This post is part of our new series Tea Hunter Chronicles, where we will be sharing origin stories about the tenders of the land who bring O5 tea to your cups. We believe these stories deserve to be shared, and the lives of the growers honoured. Share the journey with us...
One day, Brian and I were driving up a mountain in Hunan looking for this style of tea, but were super disappointed to discover that most of the mountain (which belonged to some super-rich folks) had been totally demolished to make way for new farms. There were these new tea gardens, but they just sucked because its creation meant the destruction of old trees, plowed soil and leaving it bare, exposed to erosion.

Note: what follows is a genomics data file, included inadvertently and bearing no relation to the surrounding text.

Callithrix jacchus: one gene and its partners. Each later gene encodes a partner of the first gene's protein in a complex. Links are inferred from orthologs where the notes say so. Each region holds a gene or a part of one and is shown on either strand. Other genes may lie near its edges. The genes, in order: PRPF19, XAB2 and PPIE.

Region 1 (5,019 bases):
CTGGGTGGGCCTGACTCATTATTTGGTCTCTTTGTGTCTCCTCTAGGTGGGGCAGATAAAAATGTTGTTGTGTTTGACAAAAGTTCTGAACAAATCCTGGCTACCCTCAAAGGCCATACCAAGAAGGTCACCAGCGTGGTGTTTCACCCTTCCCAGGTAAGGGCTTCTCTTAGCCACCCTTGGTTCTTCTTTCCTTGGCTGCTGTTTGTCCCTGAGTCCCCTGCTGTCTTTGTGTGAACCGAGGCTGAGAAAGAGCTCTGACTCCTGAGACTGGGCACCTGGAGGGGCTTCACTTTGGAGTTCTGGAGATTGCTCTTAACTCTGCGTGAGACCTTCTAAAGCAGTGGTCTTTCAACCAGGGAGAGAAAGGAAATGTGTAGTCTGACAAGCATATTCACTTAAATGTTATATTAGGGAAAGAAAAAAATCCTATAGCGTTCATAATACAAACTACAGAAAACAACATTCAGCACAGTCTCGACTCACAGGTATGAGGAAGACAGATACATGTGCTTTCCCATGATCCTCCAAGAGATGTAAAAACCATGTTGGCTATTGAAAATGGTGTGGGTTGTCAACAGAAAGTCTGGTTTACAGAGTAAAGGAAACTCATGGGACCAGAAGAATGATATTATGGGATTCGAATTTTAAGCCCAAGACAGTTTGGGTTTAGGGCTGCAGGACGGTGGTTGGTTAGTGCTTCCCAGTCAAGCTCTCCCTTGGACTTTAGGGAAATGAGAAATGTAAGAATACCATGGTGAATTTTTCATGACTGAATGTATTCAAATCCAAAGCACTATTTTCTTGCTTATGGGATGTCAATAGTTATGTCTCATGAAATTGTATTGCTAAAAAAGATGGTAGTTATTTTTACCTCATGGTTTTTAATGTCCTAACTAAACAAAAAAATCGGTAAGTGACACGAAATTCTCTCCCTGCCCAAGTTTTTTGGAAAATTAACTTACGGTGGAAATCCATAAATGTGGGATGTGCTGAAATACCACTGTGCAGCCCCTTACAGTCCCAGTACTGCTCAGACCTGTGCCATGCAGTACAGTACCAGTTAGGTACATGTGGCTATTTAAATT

When we got back into the rain forest, we came across this bright neon-pink sign that caught our eye. Given the oddity of the location (middle of the forest), we decided to stop by. The place happened to belong to a family of people who’d been making this style of tea (workhorse) for many generations. They gave us a chunk of heicha from the 1980'S (A chunk of which is still at the bar. If you are one of the lucky peeps reading this, head down there and ask for a taste! You won't regret it!)
Get our Workhorse here: https://www.o5tea.com/products/workhorse?_pos=1&_sid=28052d3f9&_ss=r